GOLF: APR 05 LIV Golf League Miami

DORAL, FL - APRIL 05: Professional Golfer Bryson DeChambeau in action during LIV Golf Miami on April 5, 2024 at Trump National Doral Miami in Doral, FL. (Photo by Michele Eve Sandberg/Icon Sportswire via Getty Images)

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Nos. 30-21

30. Chris Kirk
29. Cameron Smith
28. Adam Scott
27. Brian Harman
26. Bryson DeChambeau
25. Nick Taylor
24. Lucas Glover
23. Collin Morikawa
22. Russell Henley
21. Sam Burns

Kirk has been OK of late on Tour, but he’s coming off a T-23 last year at Augusta National and has very encouraging approach and around-the-green numbers. Don’t buy into the hype with Smith; he cooled off here last year (T-34) and is way down the trending table on Data Golf. Scott knows Augusta National, and he’s got four top-20s in his last six starts on Tour. Harman remains a very stout No. 20 on Tour in total strokes gained, and he’s poised to shake off his two straight MCs at Augusta National; he was T-12 in 2021. DeChambeau has exited each of his last two Masters on Friday and his best finish remains when he was an amateur in 2016, but he’s been on a roll on LIV with four straight top-10s. Taylor was T-29 at the fall Masters in 2020, and he’s No. 12 right now on Tour in strokes gained approach. Glover was T-30 two years ago here, his last Masters appearance, and his top-10 approach and around-the-green numbers will always play at Augusta National. Morikawa is currently No. 80 on Tour in strokes gained approach. Will be tough for Henley to back up last year’s Masters T-4, but he still checks a lot of boxes, including No. 21 in total strokes gained and a recent solo fourth at Valero. Burns got some confidence with last year’s Masters T-29, and he’s top 10 on Data Golf’s trending table.

Valero Texas Open - Round Three

SAN ANTONIO, TEXAS - APRIL 06: Ludvig Aberg of Sweden plays his second shot on the 7th hole during the third round of the Valero Texas Open at TPC San Antonio on April 06, 2024 in San Antonio, Texas. (Photo by Brennan Asplen/Getty Images)

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Nos. 20-11

20. Dustin Johnson
19. Si Woo Kim
18. Patrick Reed
17. Justin Thomas
16. Cameron Young
15. Sahith Theegala
14. Wyndham Clark
13. Ludvig Åberg
12. Joaquin Niemann
11. Rory McIlroy

He’s won on LIV this year, but to be honest, I have no clue if Johnson will be the guy who was T-48 last year at the Masters or T-12 the year before. Kim has a T-12 and nothing worse than T-39 in his past five Masters starts, plus he’s No. 13 on Tour in total strokes gained, boosted by his approach play and short game. Never count Reed out at the Masters; he’s got three top-10s in his past four trips, plus that win in 2018. The Bones split is concerning, though Thomas still has three top-12s in his last five Masters starts and is No. 6 in strokes gained approach; a perfect buy-low candidate this week. Young was T-7 last year at the Masters, was runner-up in his last Tour event and is No. 15 in strokes gained approach. Fifth in strokes gained total on Tour is Theegala, the guy who has three top-10s in his last five starts on Tour and was solo ninth last year here. Only Scheffler has been better over his past five starts than Clark, per Data Golf, but this is his Masters debut. Same goes for Åberg, though it helps being a first-timer when you’re No. 7 on Tour in proximity. We’ll see if Niemann‘s scorching play internationally will translate this week; I think it does. Seems like McIlroy is searching a bit, and though the solo third at Valero is encouraging, he’s still outside the top 60 in strokes gained approach.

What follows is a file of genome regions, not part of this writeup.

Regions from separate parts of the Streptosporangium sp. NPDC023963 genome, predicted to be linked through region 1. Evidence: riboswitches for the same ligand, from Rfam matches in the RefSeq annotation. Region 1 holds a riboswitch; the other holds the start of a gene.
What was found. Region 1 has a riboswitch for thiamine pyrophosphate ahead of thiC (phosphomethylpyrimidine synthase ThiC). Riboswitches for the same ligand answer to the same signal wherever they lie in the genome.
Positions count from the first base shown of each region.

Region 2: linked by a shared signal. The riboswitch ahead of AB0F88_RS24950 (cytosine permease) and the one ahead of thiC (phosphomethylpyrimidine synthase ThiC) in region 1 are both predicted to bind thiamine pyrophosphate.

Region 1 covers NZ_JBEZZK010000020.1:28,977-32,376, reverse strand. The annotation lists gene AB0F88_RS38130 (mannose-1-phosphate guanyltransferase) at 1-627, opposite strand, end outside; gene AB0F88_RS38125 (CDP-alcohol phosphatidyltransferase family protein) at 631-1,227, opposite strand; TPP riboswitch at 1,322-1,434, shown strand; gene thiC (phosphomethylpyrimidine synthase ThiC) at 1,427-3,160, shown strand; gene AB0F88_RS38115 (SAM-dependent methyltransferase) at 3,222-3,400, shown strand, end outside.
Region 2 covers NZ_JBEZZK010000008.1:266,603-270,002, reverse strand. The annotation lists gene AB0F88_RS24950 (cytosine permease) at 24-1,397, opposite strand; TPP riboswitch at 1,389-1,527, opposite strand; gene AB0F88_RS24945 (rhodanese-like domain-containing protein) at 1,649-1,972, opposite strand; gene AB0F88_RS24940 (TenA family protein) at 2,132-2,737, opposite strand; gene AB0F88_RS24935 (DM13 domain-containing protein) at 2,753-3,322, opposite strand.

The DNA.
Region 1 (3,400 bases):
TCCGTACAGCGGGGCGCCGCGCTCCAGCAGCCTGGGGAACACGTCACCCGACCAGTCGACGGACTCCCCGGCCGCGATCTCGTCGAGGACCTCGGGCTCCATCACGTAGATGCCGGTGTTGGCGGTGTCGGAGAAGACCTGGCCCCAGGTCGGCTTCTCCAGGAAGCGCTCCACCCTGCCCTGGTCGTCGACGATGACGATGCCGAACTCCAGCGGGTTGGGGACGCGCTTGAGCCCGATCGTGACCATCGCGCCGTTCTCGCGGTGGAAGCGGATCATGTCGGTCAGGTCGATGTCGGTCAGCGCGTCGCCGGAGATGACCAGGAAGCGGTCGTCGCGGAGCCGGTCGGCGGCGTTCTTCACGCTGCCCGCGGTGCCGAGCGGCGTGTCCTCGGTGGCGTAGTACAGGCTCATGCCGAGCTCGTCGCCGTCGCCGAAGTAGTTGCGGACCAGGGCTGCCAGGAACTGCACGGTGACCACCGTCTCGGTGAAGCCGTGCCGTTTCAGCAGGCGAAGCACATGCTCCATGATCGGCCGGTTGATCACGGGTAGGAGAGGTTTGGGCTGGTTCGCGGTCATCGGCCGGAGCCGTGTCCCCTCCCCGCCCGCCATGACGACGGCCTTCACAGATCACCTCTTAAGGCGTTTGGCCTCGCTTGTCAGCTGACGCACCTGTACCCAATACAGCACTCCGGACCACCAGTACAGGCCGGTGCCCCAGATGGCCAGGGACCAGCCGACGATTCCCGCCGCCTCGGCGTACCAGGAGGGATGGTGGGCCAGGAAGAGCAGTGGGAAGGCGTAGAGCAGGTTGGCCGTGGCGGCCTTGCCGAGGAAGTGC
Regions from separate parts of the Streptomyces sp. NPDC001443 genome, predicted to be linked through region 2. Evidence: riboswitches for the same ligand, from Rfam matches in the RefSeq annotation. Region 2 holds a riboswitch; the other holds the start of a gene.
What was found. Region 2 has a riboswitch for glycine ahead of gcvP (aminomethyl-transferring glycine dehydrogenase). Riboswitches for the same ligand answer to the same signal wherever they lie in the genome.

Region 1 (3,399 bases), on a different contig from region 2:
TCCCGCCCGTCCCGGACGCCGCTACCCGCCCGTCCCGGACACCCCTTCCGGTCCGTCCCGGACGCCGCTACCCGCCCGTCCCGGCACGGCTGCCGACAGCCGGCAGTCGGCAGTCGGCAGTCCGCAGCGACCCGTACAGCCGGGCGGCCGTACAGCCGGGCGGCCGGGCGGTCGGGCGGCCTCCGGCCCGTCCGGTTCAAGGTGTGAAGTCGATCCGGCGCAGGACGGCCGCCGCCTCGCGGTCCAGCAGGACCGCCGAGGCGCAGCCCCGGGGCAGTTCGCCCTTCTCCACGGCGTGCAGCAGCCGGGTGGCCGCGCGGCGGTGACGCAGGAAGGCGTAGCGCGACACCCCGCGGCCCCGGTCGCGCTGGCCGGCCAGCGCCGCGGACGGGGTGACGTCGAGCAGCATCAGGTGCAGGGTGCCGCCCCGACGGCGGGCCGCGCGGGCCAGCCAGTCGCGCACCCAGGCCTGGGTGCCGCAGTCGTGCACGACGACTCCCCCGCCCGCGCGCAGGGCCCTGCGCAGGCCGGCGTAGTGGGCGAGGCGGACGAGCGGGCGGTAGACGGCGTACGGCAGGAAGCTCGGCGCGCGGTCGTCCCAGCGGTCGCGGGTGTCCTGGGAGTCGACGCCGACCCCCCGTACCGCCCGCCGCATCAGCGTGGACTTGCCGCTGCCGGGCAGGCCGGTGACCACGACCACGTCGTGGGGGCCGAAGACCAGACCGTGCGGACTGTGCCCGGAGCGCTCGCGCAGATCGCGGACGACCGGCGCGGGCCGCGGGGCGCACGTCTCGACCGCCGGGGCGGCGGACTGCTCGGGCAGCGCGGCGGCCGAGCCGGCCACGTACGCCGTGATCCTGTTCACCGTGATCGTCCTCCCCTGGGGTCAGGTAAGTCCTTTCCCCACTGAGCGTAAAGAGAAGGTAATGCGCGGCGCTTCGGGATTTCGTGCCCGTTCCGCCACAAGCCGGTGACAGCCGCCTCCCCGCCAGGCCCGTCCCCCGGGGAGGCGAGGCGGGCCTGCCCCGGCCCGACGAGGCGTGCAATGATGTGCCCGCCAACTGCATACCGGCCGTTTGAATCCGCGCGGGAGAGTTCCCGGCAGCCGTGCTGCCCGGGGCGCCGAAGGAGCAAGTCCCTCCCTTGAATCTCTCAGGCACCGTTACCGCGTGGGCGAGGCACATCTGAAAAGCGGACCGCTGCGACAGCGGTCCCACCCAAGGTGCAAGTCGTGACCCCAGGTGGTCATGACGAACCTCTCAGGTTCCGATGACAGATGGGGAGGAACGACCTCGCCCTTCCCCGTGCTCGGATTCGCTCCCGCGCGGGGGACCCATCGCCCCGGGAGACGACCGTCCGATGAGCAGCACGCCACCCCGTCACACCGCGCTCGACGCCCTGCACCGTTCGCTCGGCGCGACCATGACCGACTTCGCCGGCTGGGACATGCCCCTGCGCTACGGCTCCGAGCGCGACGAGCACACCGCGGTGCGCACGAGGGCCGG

Valspar Championship - Final Round

PALM HARBOR, FLORIDA - MARCH 24: Xander Schauffele of the United States reacts on the 17th green during the final round of the Valspar Championship at Copperhead Course at Innisbrook Resort and Golf Club on March 24, 2024 in Palm Harbor, Florida. (Photo by Douglas P. DeFelice/Getty Images)

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Nos. 10-1

10. Tony Finau
9. Will Zalatoris
8. Corey Conners
7. Shane Lowry
6. Brooks Koepka
5. Jordan Spieth
4. Hideki Matsuyama
3. Jon Rahm
2. Xander Schauffele
1. Scottie Scheffler

A couple top-10s in his last five Masters and no MCs for Finau, who is top 10 in strokes gained approach and coming off a T-2 in Houston. Zalatoris’ Masters finishes look like this – second in 2021, T-6 last year – and he’s unsurprisingly a top-10 approach player right now on Tour. Forget last year’s MC at the Masters; Conners has three straight top-10s before that, and he’s top 4 in both strokes gained approach and GIR. One spot better than Conners in strokes gained approach is Lowry, who has four straight top-25s at Augusta National, including a T-3 two years ago. Koepka was T-45 at LIV Miami, but I’d be shocked if he didn’t contend again; he’s got a pair of T-2’s here in his last five starts. The Tour’s top player around the green, Matsuyama, has rolled off four straight finishes of T-12 or better on Tour, including his win at Riv. The defending champion is now on LIV, but Rahm will be highly motivated to prove he still is a force. Schauffele ranks only behind Scheffler in total strokes gained this season, and he’s got a pair of T-3’s at Augusta National in his past five trips. See above for why Scheffler is the unquestioned favorite this week.